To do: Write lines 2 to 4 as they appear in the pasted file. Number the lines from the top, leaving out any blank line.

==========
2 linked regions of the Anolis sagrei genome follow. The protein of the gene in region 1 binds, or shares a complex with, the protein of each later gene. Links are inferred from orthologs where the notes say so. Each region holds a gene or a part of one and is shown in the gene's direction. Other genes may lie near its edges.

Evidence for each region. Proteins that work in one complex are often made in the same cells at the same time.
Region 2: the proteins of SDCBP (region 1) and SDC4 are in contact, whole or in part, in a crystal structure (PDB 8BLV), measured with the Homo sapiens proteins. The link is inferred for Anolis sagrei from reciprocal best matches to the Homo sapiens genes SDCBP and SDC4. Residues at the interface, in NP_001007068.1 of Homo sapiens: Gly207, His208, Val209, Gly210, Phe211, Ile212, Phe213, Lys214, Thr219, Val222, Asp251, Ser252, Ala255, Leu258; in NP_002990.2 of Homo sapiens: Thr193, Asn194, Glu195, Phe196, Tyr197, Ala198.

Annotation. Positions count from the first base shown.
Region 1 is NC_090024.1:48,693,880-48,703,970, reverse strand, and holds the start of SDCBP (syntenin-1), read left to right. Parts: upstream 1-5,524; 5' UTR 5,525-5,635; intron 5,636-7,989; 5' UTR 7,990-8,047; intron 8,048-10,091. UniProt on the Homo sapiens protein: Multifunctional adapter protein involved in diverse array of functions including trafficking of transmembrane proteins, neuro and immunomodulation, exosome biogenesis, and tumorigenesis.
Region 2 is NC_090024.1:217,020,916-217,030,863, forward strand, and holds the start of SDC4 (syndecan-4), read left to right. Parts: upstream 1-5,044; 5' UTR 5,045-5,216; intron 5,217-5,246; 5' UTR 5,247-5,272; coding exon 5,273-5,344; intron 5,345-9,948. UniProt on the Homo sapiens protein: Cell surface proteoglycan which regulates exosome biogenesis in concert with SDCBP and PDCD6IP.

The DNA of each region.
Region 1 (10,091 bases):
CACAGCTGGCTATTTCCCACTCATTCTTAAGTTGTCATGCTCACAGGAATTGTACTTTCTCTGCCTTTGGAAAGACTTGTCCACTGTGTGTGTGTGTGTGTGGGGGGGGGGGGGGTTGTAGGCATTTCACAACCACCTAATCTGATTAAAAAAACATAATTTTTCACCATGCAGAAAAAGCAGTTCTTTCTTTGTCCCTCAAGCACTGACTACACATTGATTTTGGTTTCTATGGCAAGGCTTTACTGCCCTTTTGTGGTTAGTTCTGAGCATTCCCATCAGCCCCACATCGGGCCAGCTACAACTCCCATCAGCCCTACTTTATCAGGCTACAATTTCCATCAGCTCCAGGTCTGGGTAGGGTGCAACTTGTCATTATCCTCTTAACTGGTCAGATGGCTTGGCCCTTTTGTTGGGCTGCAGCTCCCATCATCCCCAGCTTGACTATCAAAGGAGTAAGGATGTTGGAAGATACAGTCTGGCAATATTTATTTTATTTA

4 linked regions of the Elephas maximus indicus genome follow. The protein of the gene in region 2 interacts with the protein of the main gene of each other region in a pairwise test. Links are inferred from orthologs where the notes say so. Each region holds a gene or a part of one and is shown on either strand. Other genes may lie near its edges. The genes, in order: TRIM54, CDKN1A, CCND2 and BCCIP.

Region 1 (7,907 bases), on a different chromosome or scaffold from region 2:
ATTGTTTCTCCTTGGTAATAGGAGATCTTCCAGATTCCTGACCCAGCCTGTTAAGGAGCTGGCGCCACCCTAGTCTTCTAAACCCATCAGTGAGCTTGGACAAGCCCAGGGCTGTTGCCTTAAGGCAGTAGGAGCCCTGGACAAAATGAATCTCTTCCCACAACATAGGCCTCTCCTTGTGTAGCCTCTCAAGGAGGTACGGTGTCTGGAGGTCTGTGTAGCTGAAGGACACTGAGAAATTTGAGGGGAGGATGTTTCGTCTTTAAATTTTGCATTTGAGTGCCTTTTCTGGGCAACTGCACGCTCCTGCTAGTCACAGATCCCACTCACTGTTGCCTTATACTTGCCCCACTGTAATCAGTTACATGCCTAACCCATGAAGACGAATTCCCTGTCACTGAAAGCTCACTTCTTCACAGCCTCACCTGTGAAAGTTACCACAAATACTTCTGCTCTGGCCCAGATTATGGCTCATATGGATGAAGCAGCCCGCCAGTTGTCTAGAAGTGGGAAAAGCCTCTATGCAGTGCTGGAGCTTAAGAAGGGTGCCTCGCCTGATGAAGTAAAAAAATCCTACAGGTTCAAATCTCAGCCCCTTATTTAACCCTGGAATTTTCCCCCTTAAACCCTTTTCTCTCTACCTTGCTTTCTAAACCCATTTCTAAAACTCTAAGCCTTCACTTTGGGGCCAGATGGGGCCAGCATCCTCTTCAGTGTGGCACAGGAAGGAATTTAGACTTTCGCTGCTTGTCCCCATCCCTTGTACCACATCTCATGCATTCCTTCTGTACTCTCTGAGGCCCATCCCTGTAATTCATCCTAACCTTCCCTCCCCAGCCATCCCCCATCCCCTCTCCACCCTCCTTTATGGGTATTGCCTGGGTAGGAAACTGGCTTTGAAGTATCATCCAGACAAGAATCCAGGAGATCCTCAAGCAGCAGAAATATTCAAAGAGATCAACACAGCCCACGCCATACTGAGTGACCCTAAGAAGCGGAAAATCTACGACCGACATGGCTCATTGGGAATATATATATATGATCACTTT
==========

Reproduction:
Evidence for each region. Proteins that work in one complex are often made in the same cells at the same time.
Region 2: the proteins of SDCBP (region 1) and SDC4 are in contact, whole or in part, in a crystal structure (PDB 8BLV), measured with the Homo sapiens proteins. The link is inferred for Anolis sagrei from reciprocal best matches to the Homo sapiens genes SDCBP and SDC4. Residues at the interface, in NP_001007068.1 of Homo sapiens: Gly207, His208, Val209, Gly210, Phe211, Ile212, Phe213, Lys214, Thr219, Val222, Asp251, Ser252, Ala255, Leu258; in NP_002990.2 of Homo sapiens: Thr193, Asn194, Glu195, Phe196, Tyr197, Ala198.

Annotation. Positions count from the first base shown.